In the last post I showed how to measure for drilling angles using an existing chair. The drilling method, rise and run, relies on using the trapezoid formed by the rungs and legs and rotating it until the rung mortise to be drilled is 90° to the table top. However, if you do not have a chair to measure or if you are designing a new chair you will need draw a trapezoid on paper and take your measurements from it.
Start off with these known dimensions—rung lengths, tenon length, and leg diameter—and use those to draw an accurate trapezoid. The illustration on the left shows a cross section of a chair with the rung tenons visible. Notice that the tenons project past the center of the leg. For accuracy eliminate the distance each tenon projects past center to arrive at a center-to-center measurement for each side of the trapezoid. Then draw a trapezoid with those center-to-center measurements as shown in the illustration on the right.
Begin by subtracting the distance that both tenons project past the center of each leg from the length of the rung. For example, if the leg diameter is 1-3/4″ then the center of the leg is 7/8″ from its edge. If the mortise depth is 1 1/4" then the rung tenon will project past center by 3/8″ (1-1/4″ – 7/8″ = 3/8″). Multiply 3/8″ by 2 (for each end of the rung) and subtract this amount from the rung length to arrive at the length for the side of the trapezoid.
So, using our example, in chairs with a leg diameter of 1-3/4″ and mortise depth of 1-1/4″ the formula reads like this:
Rung length – 3/4″ = length of trapezoid side
Repeat this calculation for the front, sides, and rear faces of the trapezoid. Then draw an accurate trapezoid and use it to measure for the drilling angles. Start by raising and rotating the corner of the trapezoid that represents one front leg until the opposite side of the trapezoid is parallel to a framing square as shown below. Measure the distance the raised corner is above the table top. In this example the corner is 1-13/16″ above the table top. This is the height the front panel is raised when drilling for the side rung mortises in the front legs.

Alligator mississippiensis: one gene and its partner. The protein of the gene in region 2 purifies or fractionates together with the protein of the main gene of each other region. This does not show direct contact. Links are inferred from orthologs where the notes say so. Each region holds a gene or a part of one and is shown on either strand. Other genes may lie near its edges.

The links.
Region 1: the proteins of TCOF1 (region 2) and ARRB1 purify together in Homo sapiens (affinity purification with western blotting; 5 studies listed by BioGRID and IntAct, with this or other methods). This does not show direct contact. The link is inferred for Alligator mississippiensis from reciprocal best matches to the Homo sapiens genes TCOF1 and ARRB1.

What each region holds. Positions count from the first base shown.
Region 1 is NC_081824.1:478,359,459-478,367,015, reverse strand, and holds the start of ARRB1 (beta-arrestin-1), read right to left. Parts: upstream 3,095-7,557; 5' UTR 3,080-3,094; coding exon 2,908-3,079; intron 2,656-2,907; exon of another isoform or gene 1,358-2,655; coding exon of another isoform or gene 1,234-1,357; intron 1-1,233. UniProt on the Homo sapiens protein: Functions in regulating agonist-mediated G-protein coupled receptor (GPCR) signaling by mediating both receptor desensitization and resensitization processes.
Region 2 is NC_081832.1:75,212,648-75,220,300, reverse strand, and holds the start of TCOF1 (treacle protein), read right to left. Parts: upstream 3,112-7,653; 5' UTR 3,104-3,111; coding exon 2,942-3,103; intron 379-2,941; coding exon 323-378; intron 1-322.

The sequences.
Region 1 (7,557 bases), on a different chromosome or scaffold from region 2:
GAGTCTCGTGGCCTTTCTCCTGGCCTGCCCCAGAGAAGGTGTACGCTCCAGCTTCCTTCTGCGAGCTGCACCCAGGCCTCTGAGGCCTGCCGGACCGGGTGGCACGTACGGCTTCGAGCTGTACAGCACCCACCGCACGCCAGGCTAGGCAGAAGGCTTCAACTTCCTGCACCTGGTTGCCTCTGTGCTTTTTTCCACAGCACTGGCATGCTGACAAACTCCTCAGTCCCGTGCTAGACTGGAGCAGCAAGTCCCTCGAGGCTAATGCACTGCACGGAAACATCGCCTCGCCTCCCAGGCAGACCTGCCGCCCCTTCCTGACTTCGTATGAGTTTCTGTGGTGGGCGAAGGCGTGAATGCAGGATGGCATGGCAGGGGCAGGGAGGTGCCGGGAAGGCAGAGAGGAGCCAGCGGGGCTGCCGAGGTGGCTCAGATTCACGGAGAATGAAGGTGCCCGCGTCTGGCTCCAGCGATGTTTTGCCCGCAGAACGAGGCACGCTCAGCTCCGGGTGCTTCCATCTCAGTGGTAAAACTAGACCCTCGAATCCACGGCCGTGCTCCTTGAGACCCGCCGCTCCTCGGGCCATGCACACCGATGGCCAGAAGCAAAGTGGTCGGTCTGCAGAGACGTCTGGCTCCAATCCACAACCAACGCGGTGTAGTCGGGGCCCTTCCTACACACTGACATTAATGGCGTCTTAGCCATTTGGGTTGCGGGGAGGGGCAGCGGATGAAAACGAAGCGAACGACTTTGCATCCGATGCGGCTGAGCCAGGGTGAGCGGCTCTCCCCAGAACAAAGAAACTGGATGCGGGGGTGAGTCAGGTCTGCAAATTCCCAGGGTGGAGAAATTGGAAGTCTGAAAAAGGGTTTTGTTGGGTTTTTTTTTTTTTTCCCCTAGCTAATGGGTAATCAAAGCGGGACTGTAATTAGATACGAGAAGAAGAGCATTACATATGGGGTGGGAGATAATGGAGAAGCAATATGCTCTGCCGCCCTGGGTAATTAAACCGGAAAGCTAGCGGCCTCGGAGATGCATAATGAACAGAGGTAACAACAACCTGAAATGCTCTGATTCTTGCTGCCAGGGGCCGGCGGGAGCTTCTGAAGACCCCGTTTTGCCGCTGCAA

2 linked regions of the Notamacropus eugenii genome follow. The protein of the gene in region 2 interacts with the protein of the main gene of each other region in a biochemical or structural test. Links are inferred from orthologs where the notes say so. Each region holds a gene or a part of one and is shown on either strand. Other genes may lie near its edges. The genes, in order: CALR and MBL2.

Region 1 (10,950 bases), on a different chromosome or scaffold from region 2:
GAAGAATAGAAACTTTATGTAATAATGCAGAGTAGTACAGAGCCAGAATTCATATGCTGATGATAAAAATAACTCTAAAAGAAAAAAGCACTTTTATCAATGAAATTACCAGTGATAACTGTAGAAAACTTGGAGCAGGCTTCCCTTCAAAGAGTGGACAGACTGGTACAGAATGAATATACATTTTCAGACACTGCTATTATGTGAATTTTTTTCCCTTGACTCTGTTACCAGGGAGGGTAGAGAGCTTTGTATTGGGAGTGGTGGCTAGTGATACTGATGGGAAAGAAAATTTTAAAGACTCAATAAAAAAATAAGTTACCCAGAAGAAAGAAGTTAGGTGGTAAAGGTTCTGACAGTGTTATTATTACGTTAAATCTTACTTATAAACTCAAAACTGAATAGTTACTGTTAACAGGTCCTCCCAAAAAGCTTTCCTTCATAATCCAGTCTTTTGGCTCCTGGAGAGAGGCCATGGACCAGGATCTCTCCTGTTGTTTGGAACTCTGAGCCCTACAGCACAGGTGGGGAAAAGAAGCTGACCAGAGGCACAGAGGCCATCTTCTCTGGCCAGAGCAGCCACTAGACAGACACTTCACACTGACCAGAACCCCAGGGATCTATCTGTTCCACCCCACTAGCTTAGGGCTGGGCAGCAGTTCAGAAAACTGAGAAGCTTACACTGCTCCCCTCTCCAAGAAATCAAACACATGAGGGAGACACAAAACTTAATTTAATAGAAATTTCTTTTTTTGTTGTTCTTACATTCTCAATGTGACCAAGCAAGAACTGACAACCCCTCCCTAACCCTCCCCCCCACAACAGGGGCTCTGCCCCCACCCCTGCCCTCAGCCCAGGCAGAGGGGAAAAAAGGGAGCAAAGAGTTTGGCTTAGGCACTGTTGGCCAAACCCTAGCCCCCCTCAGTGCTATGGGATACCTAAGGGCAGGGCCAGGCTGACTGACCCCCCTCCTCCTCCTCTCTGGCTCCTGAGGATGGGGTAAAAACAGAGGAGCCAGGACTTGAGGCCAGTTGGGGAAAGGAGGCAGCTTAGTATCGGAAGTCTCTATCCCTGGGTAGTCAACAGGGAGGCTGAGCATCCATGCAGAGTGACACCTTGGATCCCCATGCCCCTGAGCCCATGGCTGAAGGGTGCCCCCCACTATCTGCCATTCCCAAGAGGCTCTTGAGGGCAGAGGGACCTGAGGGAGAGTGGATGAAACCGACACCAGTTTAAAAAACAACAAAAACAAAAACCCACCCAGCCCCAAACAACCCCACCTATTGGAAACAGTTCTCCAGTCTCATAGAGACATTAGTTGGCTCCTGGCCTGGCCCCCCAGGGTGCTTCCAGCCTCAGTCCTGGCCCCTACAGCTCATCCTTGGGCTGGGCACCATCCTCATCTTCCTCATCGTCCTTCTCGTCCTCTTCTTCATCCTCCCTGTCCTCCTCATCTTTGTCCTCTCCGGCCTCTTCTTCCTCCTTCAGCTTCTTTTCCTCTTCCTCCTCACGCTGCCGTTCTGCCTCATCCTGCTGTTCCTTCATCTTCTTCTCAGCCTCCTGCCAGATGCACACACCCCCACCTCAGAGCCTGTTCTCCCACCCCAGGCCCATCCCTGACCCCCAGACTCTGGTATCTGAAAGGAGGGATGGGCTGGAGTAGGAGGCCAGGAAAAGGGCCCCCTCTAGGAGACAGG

Flip the trapezoid over to measure for the rear panel. Raise and rotate the corner of the trapezoid that represents one rear leg until that side of the trapezoid is parallel to a framing square as shown below. Then measure the distance the raised corner is above the table top. In this example the corner is 1-1/2″ above the table top. This is the height the rear panel is raised when drilling for the side rung mortises in the rear legs.
Here is the cross section view of the final drilling jig. For chairs with no splay in the legs this single jig can be used to drill all the side rung mortises in both the front and rear panels.
To use the jig clamp it in place on the drill press so that the center of the drill bit is set half a leg’s diameter from the fence. Mark the location of the side rung mortises on the front and rear panels then simply place them on the jig and drill the side mortises. The beauty of this jig is that it is impossible to drill the mortises at the wrong angle—each panel will only fit on the jig in the correct orientation for drilling the side rung mortises.
Remember that the dimensions shown for this jig are for the example chair shown in the previous post, Angles, Part 1. The dimensions for your jig will be based on the actual size of the rungs and legs in your chair and will most likely differ from the dimensions shown above.
Related post: Angles, Part 1